Worn and a bit battered, the gear may not have high resale value, but it can provide immense emotional value for children in a nation with a per-capita GDP of $1,266, according to the International Monetary Fund.
"For tax purposes, [the equipment] is not worth much," said Rhode. "But it's sort of like one of those MasterCard moments -- it's priceless. This stuff has been transformational for the kids and the communities. It may be the first item that kid has owned. That's huge."
The charity has been partnered with the Uganda Little Leagues since 2006, and in that span, the operation has grown to include three other Little League charters in three other nations. It all stems from a trip that Richard Stanley, an engineer from Staten Island, took there in '02. While working on a project to rebuild the nation's vegetable oil industry, which was decimated during the rule of Idi Amin in the 1970s, Stanley was asked to seed youth baseball leagues.
His efforts were successful. Thousands of Ugandan youths play baseball today in programs that are run by their schools. Stanley has spent eight years jumping bureaucratic hurdles, and he estimated that he's spent $1.5 million of his personal funds on the project, but he said that the project has been worth it.
"Any kid, when given the opportunity, just wants to play," said Stanley, who is also a minority owner of the Double-A Trenton Thunder of the Eastern League. "I don't care [what] the sport [is] -- they just want to play. Give them a league, give them direction, and they just want to play."
Stanley said that the demand for equipment is outweighing the number of gloves, bats and balls that he can provide. In that way, the partnership with Pitch in for Baseball is especially helpful. In return, Stanley uses shears that he's spent nearly a decade sharpening to cut through red tape. He's flown to Uganda 26 times since 2002 -- so often that he received several free trips and cargo transportation from British Airways. The equatorial nation, he believes, provides the perfect breeding ground for baseball players.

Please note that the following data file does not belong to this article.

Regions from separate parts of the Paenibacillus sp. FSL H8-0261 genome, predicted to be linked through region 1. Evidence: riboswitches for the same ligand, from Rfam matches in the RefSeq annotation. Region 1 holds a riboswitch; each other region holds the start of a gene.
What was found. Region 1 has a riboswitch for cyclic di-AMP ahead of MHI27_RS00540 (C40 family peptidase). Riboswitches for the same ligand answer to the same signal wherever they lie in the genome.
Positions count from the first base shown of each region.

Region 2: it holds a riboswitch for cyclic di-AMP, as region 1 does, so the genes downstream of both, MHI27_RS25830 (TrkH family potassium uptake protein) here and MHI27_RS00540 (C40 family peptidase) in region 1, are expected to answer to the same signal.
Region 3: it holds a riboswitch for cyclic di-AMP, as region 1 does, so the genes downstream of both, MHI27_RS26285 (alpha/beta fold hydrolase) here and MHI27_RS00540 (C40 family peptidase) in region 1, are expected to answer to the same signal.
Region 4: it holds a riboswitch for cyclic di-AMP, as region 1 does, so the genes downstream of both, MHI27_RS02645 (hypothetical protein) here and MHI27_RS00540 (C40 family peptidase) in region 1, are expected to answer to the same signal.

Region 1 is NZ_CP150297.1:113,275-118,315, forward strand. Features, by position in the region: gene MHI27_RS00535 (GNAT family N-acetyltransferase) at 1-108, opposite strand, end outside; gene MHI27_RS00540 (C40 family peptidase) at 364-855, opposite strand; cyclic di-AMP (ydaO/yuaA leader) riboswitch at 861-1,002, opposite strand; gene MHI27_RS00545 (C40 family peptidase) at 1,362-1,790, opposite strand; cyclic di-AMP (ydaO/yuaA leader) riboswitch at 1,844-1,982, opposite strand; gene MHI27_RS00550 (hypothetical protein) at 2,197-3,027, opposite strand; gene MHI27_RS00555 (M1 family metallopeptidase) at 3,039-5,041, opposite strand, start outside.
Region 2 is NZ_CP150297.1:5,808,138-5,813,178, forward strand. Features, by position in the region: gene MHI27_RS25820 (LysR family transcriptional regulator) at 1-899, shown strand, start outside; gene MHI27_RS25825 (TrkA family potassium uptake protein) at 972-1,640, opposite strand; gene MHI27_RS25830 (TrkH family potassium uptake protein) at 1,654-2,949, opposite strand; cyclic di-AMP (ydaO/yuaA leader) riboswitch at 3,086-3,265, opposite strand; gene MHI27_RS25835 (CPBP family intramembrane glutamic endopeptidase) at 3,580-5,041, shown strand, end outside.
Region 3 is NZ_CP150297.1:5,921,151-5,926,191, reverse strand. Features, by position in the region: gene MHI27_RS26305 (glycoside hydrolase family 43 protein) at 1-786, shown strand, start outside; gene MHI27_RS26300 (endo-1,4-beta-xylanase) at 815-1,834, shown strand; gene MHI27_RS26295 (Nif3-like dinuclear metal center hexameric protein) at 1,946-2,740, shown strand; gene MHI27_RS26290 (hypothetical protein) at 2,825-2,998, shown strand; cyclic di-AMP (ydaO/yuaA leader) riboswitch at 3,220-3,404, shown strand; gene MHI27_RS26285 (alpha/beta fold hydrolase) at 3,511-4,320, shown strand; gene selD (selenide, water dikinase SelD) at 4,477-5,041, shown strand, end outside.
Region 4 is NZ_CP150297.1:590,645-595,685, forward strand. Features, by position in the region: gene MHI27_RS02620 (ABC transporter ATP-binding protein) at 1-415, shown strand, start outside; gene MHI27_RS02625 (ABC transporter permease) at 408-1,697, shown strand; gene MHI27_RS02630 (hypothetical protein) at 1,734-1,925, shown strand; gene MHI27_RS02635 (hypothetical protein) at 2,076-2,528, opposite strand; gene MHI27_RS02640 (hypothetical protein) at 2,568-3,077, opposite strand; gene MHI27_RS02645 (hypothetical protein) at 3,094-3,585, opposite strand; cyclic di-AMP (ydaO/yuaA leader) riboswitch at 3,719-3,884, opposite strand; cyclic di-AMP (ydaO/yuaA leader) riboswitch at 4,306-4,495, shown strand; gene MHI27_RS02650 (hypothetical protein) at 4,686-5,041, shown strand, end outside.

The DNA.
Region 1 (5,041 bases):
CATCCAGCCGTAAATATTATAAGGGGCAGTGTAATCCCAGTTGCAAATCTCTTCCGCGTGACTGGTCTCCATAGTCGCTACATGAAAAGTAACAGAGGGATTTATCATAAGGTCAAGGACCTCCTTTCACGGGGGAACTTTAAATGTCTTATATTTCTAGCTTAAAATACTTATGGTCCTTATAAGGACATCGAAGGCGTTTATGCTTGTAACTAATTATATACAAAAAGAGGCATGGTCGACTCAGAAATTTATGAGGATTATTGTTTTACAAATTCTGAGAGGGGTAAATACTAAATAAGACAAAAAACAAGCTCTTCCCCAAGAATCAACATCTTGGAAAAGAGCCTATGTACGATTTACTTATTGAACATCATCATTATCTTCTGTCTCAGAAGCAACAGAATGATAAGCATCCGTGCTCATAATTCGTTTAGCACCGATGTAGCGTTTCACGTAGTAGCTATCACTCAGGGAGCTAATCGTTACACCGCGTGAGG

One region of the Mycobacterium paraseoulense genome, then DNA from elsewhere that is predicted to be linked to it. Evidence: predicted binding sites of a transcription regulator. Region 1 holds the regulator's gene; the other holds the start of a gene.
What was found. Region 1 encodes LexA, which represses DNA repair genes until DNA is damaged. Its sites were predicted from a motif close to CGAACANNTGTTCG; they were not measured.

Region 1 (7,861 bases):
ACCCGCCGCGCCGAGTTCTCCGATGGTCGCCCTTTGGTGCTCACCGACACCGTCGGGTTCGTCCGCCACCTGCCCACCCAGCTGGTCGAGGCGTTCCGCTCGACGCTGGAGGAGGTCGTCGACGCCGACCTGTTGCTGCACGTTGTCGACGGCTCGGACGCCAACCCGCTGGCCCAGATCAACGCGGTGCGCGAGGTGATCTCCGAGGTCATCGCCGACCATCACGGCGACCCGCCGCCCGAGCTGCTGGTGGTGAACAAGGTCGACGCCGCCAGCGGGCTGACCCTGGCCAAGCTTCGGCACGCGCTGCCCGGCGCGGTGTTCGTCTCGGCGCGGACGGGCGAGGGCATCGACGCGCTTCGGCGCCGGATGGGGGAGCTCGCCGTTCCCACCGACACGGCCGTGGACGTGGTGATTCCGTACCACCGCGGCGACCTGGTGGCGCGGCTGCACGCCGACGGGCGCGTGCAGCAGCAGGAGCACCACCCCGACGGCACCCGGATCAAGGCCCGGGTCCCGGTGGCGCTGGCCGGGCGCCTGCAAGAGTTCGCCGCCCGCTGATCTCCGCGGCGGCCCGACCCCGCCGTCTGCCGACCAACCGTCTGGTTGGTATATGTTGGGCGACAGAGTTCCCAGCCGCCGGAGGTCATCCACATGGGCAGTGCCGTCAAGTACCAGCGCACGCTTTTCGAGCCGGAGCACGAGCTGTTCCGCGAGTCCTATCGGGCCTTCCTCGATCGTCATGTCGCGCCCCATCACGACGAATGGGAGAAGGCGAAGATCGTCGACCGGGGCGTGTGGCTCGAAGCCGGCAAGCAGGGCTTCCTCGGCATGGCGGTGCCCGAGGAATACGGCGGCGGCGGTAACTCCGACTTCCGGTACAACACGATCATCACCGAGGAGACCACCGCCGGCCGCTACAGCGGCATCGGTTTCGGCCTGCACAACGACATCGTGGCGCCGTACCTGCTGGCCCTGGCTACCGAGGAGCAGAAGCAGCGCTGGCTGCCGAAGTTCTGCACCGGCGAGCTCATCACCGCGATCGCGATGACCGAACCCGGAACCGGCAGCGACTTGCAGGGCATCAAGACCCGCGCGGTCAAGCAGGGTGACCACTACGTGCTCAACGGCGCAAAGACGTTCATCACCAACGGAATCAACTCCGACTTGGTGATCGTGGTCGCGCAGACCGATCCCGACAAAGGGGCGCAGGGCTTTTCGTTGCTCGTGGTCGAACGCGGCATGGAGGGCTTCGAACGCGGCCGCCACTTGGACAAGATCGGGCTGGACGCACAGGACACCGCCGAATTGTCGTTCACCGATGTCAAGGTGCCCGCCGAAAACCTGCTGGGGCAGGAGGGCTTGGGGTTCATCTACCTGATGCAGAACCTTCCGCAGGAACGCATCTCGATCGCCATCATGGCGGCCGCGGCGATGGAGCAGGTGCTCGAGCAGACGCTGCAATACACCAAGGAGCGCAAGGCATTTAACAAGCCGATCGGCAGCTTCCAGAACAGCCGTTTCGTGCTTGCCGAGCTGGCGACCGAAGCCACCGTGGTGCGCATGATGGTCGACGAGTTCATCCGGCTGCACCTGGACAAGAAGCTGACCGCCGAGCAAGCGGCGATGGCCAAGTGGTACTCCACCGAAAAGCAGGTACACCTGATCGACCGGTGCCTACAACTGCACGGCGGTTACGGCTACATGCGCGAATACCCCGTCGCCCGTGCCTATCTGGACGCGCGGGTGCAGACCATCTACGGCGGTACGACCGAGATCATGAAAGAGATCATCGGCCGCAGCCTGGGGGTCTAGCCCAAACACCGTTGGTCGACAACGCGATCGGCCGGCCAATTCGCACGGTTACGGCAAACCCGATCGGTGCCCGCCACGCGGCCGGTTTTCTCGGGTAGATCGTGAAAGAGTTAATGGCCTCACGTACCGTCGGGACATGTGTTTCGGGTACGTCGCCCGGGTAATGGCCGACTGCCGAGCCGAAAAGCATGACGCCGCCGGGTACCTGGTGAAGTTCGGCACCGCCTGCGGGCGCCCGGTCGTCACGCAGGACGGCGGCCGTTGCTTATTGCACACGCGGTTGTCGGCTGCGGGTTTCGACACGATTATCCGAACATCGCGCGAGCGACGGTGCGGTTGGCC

"[The weather] is perfect to play an outdoor sport any time of the year," he said. "The talent over there is immense."
He added, "Where else can you do this for so many kids and do it relatively cheaply?"
Baseball, in turn, provides the youths with a chance to explore and interact with the world. Stanley said that several children were able to leave their villages for the first time in their lives while traveling to baseball tournaments. On those trips, the children saw, for the first time, the nation's Parliament in Kampala and an airport. Baseball, in short, gives the children a vehicle to escape poverty.
"It's a question of opening up the world for these kids and opening up their talent to the world," Stanley said.
The story about baseball in Uganda was captured by Jay Shapiro, a documentary filmmaker. Shapiro spent two years filming a movie about Ugandan baseball players, and he agreed that there is considerable talent in Uganda. Shapiro believes that there will eventually be a Ugandan player in the Major Leagues.
"If they've got a place to play and a goal to shoot for, the only thing stopping them is plight and circumstance," Shapiro said, adding, "Imagine if somebody made a documentary in Puerto Rico 10 years before [Roberto] Clemente came out."
Shapiro recounted a story he witnessed last offseason, when the first Major League game was broadcast on Ugandan television. A few children met up at their school early one Sunday morning, gathering around a black-and-white television with a wire hanger serving as a makeshift rabbit-ear antenna. There, they watched a replay of a game from September 2009, when Derek Jeter tied Lou Gehrig's record for the most hits in Yankees franchise history. It was the first baseball game broadcast in Uganda; now, it's a weekly occurrence, with in-season games being replayed a week after they happen.
When the week's broadcasts are finished, who knows? Maybe the children go to the nearest baseball field and pretend to be Jeter, rapping a hit off the Rays' Jeff Niemann to tie a legend's mark. Maybe they use gloves and a bat donated by a family from Kansas City.
"It's the juxtaposition of kids in poverty and a new field," Rhode said. "It's a 'Field of Dreams' moment for the kids when they are playing. A lot of the difficulties they have are left on the other side of the white lines. They get an opportunity to be kids and leave their troubles behind."